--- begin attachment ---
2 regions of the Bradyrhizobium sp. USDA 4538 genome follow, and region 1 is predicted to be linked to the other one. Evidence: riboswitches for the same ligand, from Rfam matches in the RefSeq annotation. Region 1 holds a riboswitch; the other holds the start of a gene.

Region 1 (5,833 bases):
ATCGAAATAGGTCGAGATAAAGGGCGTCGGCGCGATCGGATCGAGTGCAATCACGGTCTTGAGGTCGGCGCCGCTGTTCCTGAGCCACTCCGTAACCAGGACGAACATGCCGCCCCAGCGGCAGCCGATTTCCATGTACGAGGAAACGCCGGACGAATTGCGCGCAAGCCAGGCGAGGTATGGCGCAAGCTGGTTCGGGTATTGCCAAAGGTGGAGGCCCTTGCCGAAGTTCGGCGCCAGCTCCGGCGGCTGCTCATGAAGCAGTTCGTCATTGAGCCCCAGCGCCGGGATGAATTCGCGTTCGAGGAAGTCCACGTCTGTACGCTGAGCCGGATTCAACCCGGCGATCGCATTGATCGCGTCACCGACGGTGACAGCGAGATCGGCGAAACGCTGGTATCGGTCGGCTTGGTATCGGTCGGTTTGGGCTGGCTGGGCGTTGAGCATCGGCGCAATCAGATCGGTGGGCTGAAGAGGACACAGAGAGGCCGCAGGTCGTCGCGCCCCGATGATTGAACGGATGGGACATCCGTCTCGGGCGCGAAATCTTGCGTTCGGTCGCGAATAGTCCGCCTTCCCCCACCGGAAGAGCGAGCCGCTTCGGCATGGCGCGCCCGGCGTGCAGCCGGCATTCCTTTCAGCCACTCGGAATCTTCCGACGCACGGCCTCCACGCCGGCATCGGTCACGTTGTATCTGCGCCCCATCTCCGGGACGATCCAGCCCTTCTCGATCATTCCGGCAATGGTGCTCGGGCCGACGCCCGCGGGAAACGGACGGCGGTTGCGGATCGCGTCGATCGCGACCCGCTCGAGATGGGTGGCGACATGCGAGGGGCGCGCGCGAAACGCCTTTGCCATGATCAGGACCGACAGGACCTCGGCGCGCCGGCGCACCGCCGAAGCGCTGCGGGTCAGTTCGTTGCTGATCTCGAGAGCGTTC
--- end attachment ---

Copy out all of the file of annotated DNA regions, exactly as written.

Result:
2 regions of the Bradyrhizobium sp. USDA 4538 genome follow, and region 1 is predicted to be linked to the other one. Evidence: riboswitches for the same ligand, from Rfam matches in the RefSeq annotation. Region 1 holds a riboswitch; the other holds the start of a gene.

Region 1 (5,833 bases):
ATCGAAATAGGTCGAGATAAAGGGCGTCGGCGCGATCGGATCGAGTGCAATCACGGTCTTGAGGTCGGCGCCGCTGTTCCTGAGCCACTCCGTAACCAGGACGAACATGCCGCCCCAGCGGCAGCCGATTTCCATGTACGAGGAAACGCCGGACGAATTGCGCGCAAGCCAGGCGAGGTATGGCGCAAGCTGGTTCGGGTATTGCCAAAGGTGGAGGCCCTTGCCGAAGTTCGGCGCCAGCTCCGGCGGCTGCTCATGAAGCAGTTCGTCATTGAGCCCCAGCGCCGGGATGAATTCGCGTTCGAGGAAGTCCACGTCTGTACGCTGAGCCGGATTCAACCCGGCGATCGCATTGATCGCGTCACCGACGGTGACAGCGAGATCGGCGAAACGCTGGTATCGGTCGGCTTGGTATCGGTCGGTTTGGGCTGGCTGGGCGTTGAGCATCGGCGCAATCAGATCGGTGGGCTGAAGAGGACACAGAGAGGCCGCAGGTCGTCGCGCCCCGATGATTGAACGGATGGGACATCCGTCTCGGGCGCGAAATCTTGCGTTCGGTCGCGAATAGTCCGCCTTCCCCCACCGGAAGAGCGAGCCGCTTCGGCATGGCGCGCCCGGCGTGCAGCCGGCATTCCTTTCAGCCACTCGGAATCTTCCGACGCACGGCCTCCACGCCGGCATCGGTCACGTTGTATCTGCGCCCCATCTCCGGGACGATCCAGCCCTTCTCGATCATTCCGGCAATGGTGCTCGGGCCGACGCCCGCGGGAAACGGACGGCGGTTGCGGATCGCGTCGATCGCGACCCGCTCGAGATGGGTGGCGACATGCGAGGGGCGCGCGCGAAACGCCTTTGCCATGATCAGGACCGACAGGACCTCGGCGCGCCGGCGCACCGCCGAAGCGCTGCGGGTCAGTTCGTTGCTGATCTCGAGAGCGTTC